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Na’Ty Rodgers had never been to the state of Florida before.

After recently being selected to the Under Armour All-America High School Football Game and receiving his game jersey as part of the American Family Insurance Selection Tour, the 6-foot-4, 285-pound McDonough offensive tackle experienced firsthand of what the Sunshine State was.

Last Friday evening, Rodgers, ranked 25th nationally at his position among the top 100 offensive tackles by ESPN, played in the sixth annual Under Armour game, nationally televised on ESPN at Tropicana Field in St. Petersburg, Fla., home of the Tampa Bay Rays.

Playing in such a nationally televised all-star game was rare territory for the Southern Maryland Athletic Conference, despite the immense talent that the conference has on a yearly basis.

The last time a McDonough player played in this caliber of a game occurred in January 2006 when another highly touted senior in A.J. Wallace played cornerback in the U.S. Army All-American Bowl.

“It was exciting to be a part of that environment, McDonough head coach Luke Ethington said when Rodgers was recently selected to play in the big game. “Under Armour did everything first class. Plus, some of the best talent in the nation gathered in Orlando and Maurice J. McDonough High School was there to represent the Southern Maryland area. He has handled the national stage with a lot of insight and maturity.”

Rodgers played for Team Nitro, which faced off versus Team Highlight, who won the contest 16-3 in a game that featured the top ranked high school players in the country.

“It was my first time ever in Florida, and to play on national television was a great experience,” said Rodgers a two-time All-SMAC and All-County selection. “To play in front of a huge crowd and face top-notch competition was a blessing.”

Rodgers’ experience in Florida leading up to the game started with a busy practice schedule. The Rams senior competed against the nation’s top three defensive ends and five of the 10 best ends while he was down there.

The moment on the national stage was special after a decorated high school career that came to a close in early November in the Class 2A South Region playoffs for McDonough.

While he had success individually on the field, at recruiting camps and on film, Rodgers tasted the glory of winning it all when McDonough celebrated the state title in 2010 during his sophomore campaign.

“These guys were big, strong and fast,” said Rodgers, who started getting noticed by colleges after his sophomore season. “The practices were very intense and it was very exciting going against those guys that you see on TV and ESPN all the time. I didn’t get to go against those guys. So it was a great experience to see where I’m at and test myself before I go to college. Some of these guys I will be probably facing at the next level. I would like to thanks all my teammates, coaches and family for providing me with all the support.”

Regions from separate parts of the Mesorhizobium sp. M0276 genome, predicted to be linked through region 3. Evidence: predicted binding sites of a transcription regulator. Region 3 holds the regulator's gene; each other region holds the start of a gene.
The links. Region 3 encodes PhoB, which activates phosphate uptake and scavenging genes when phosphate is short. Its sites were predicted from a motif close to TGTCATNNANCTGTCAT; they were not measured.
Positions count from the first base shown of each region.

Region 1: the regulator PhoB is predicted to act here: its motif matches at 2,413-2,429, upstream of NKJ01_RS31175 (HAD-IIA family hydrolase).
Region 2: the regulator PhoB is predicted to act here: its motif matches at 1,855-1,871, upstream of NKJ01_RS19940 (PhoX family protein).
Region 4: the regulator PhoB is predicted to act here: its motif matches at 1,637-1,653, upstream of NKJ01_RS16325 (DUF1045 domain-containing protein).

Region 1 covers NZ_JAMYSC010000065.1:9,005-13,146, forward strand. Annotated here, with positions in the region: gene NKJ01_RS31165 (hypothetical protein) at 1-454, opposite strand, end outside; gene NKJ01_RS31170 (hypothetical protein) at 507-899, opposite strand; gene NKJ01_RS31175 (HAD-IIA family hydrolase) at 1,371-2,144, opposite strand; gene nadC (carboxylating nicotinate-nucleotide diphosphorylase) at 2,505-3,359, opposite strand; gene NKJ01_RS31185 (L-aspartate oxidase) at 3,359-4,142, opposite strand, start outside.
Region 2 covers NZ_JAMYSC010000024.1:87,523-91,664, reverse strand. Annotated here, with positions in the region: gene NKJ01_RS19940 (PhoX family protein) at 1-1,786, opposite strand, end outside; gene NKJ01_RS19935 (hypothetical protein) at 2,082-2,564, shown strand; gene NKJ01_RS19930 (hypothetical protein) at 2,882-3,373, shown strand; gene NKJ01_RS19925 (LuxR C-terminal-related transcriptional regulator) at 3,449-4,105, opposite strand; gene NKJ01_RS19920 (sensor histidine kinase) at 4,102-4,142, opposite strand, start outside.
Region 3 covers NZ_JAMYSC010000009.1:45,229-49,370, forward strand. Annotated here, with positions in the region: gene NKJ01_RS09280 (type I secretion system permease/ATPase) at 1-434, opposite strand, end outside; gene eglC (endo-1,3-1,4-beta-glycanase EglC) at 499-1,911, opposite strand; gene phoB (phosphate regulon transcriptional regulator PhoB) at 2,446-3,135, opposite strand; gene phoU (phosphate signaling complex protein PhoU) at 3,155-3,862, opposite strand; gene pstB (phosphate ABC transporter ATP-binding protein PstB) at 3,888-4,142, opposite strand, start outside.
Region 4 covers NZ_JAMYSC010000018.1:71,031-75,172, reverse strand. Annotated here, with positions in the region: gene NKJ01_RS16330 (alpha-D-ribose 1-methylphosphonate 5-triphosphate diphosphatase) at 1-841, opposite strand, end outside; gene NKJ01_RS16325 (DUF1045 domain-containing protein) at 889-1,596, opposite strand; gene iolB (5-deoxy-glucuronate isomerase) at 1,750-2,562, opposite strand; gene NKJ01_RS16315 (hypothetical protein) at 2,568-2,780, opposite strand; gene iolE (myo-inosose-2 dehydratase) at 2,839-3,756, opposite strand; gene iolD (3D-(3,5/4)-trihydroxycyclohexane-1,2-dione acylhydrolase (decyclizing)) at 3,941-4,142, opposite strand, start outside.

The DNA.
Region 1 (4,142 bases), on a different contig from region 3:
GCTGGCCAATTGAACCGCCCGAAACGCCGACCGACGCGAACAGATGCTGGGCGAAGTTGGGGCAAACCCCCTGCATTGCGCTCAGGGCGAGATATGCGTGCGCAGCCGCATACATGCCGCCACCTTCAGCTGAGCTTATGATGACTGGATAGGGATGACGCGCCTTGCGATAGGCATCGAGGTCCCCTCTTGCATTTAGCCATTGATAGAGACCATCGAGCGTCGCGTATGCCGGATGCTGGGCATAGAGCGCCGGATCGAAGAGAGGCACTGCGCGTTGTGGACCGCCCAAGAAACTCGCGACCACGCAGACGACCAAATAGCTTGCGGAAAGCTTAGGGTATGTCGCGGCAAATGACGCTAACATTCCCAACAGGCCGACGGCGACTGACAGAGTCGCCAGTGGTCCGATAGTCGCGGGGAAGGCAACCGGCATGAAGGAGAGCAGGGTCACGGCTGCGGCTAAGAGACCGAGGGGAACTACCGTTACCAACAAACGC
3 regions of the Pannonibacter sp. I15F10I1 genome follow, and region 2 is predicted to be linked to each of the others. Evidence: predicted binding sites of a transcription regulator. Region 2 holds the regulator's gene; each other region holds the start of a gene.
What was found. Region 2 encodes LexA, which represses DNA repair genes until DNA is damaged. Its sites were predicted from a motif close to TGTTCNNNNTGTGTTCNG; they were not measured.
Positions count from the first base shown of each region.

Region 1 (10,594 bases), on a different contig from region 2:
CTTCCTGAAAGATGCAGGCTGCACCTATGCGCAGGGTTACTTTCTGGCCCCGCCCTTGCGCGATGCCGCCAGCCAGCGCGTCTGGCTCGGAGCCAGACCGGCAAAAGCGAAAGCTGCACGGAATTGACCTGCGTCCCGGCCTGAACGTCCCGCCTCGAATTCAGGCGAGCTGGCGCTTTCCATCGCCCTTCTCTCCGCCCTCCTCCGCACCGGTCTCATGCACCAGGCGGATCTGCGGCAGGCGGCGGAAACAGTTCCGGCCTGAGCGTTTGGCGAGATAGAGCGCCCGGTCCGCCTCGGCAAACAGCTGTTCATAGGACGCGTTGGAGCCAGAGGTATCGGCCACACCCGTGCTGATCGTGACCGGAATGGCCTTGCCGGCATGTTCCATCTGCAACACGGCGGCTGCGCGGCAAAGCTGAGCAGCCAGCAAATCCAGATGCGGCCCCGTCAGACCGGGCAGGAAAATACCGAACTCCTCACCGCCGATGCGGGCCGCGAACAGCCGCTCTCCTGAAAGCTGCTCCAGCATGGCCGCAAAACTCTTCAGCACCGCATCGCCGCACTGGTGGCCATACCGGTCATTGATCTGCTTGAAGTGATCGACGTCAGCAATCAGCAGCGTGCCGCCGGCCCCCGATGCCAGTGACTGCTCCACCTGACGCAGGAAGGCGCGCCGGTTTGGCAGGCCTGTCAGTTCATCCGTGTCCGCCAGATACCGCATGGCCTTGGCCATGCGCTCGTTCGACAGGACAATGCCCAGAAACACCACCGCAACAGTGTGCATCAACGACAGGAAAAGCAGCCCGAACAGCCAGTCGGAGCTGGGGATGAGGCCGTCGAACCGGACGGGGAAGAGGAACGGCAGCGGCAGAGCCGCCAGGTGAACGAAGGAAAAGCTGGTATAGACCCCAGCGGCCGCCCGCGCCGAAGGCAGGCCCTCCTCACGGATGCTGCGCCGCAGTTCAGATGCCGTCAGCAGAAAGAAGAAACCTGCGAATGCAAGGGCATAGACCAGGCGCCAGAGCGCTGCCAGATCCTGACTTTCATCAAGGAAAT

Rodgers pointed that playing versus SMAC competition and taking it up a notch versus players all over the nation was a different transition.

“When you get on the field, it’s just like playing a regular high school game,” Rodgers said. “But the atmosphere and the speed of the game were totally different. Playing versus other players in the country really was a different transition, it was a thrill for me.”

Rodgers, who has had more than 20 Division I offers from major colleges on the table, has narrowed it down to his top two: Maryland and South Carolina.

“I’ve visited South Carolina about six times and Maryland four times, but they are both great programs,” Rodgers said. “I will make my decision of where I will be going in about three weeks. The recruiting process has been busy, but I’m just sitting back and enjoying it. Football can be taken away at any moment. I’m also focusing on education.”

“His development is still a work in progress, but he has come a long way, Ethington added. “In our program, we emphasize the phrase ‘master your skill.’ He will have to make that his number one on the field priority at the next level.”

Rodgers, who arrived back in Maryland on Sunday, said that during his seven days in Florida, he went to Universal Studios, EA Sports, did community service and was in person to see the Miami Heat play the Orlando Magic in an NBA game.

Rodgers said does not like the Heat. His NBA favorite team is, the Dallas Mavericks.

Rodgers was selected for five all-star games, but NCAA rules only allowed him to play in no more than two.

So he did not represent the SMAC in the Chick-fil-A Challenge when the conference played the Prince George’s County all-stars at North Point High School on Dec. 8, like many of his McDonough teammates.

“Na’Ty has good work ethic like many of our players. However, to be a contender on the major D-I level, his work habits have to increase exponentially,” Ethington said. “He will have to be ‘mission minded’ and simply outwork anyone in his path.

“There is a story about the Spanish explorer Cortez, that when he landed in Mexico, he told his troops to, ‘Burn the Ships.’ In other words, they had no option but to move forward because turning back was not an option,” Ethington said. “That is the expectation from every player in our program that has the opportunity to play collegiate football. Go and conquer everything in your path because failure is not an option.

“If he trusts in his training, hits the books, and maximizes his potential, he will have a great college career, and there is no better feeling than that.”